On September 27th, NASA’s Landsat 9 spacecraft launched to continue monitoring the Earth’s features. (Image Credit: NASA/Bill Ingalls)
NASA successfully launched its latest Earth-orbiting satellite into space! On September 27th, a United Launch Alliance (ULA) Atlas V rocket lifted off with NASA’s Landsat 9 from Vandenberg Space Force Base in California at 2:12 p.m. EDT. The spacecraft separated from the rocket approximately 82 minutes after liftoff. Landsat 9’s objective is to continue the earth-monitoring Landsat program.
“NASA uses the unique assets of our own unprecedented fleet, as well as the instruments of other nations, to study our own planet and its climate systems,” said NASA Administrator Bill Nelson. “With a 50-year data bank to build on, Landsat 9 will take this historic and invaluable global program to the next level. We look forward to working with our partners at the US Geological Survey and the Department of the Interior again on Landsat next because we never stop advancing our work to understand our planet.”
Although NASA launched Landsat 9, the United States Geological Survey operates the satellite and processes its data. The $750 million mission, the ninth in this program, involves Landsat 9 replacing Landsat 7, which started orbiting the Earth in 1999. The newly launched satellite will work with Landsat 8 to image the Earth once every eight days. Both satellites monitor forest cover, urban sprawl, retreating glaciers, water quality, coral reef habitat health, and other phenomena.
“Landsat 9 will be our new eyes in the sky when it comes to observing our changing planet,” said Thomas Zurbuchen, associate administrator for science at NASA. “Working in tandem with the other Landsat satellites, as well as our European Space Agency partners who operate the Sentinel-2 satellites, we are getting a more comprehensive look at Earth than ever before. With these satellites working together in orbit, we’ll have observations of any given place on our planet every two days. This is incredibly important for tracking things like crop growth and helping decision-makers monitor the overall health of Earth and its natural resources.”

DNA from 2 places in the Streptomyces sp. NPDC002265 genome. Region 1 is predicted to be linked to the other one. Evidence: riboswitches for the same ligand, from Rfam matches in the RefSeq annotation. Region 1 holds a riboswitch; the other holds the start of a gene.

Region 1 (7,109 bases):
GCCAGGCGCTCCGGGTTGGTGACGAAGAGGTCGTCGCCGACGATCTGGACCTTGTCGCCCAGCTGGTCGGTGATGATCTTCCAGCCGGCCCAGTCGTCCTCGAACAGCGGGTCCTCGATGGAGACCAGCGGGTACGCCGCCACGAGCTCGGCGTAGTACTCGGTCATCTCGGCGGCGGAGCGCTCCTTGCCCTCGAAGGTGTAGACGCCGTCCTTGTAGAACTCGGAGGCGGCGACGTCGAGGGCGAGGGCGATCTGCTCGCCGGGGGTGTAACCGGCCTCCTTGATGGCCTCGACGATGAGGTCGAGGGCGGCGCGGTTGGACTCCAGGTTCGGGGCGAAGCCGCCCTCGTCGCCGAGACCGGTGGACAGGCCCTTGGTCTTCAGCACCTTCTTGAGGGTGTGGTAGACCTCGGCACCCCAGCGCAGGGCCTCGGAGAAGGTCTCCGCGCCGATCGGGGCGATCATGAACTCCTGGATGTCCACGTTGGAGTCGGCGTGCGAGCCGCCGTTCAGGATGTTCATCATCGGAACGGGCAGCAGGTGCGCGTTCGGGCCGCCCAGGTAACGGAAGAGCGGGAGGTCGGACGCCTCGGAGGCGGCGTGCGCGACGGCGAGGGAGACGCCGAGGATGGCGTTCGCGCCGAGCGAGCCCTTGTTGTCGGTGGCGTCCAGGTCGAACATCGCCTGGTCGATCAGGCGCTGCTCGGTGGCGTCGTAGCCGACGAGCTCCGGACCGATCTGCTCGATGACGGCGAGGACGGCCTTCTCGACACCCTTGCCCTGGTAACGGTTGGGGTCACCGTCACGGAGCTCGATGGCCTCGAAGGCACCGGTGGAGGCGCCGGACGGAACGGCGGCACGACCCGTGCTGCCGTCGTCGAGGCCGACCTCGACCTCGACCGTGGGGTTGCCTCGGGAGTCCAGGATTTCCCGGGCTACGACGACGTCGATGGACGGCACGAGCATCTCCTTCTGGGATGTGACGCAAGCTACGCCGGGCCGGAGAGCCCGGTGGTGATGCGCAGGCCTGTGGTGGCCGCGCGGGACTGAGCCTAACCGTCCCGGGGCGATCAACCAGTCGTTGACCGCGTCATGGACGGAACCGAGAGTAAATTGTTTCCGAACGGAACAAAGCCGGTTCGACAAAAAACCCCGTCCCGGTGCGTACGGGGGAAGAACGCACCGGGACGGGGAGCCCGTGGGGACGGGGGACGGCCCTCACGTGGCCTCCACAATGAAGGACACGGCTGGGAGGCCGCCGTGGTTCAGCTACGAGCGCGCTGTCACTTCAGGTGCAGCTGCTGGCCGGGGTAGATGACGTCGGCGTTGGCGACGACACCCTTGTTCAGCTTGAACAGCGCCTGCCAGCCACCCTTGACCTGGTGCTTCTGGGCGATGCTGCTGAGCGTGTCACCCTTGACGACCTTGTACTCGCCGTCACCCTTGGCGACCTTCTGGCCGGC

Later on, Landsat 9 will lock in an orbit, taking it 438 miles above the planet’s poles. The spacecraft features the Operational Land Imager 2 (OLI-2), along with the Thermal Infrared Sensor 2 (TIRS-2) that detects minute changes in rivers, lakes, and forests. These operate by analyzing light reflected off the planet’s surface in multiple wavelengths. More specifically, it can image four visible spectral bands, one near-infrared spectral band, three shortwave infrared spectral bands at 30m spatial resolution, one panchromatic band at 15m spatial resolution, and two thermal bands at 100m spatial resolution. Scientists can then use these images to measure water quality and high, thin clouds.
During its orbit, the satellite’s instruments capture high-resolution images across a 115-mile swath. One pixel represents 98 feet across, similar to a baseball infield’s size. This allows resource managers to identify many crop fields in the US.
Four small CubeSats also joined the Landsat 9 launch into space to perform various science observations, such as measuring the solar wind and ultraviolet light from stars. The Atlas V has another mission coming up on October 16th: launching the Lucy spacecraft, which will head to the asteroid belt. Its task is to study several Trojan asteroids to help researchers better understand a planet's formation process.
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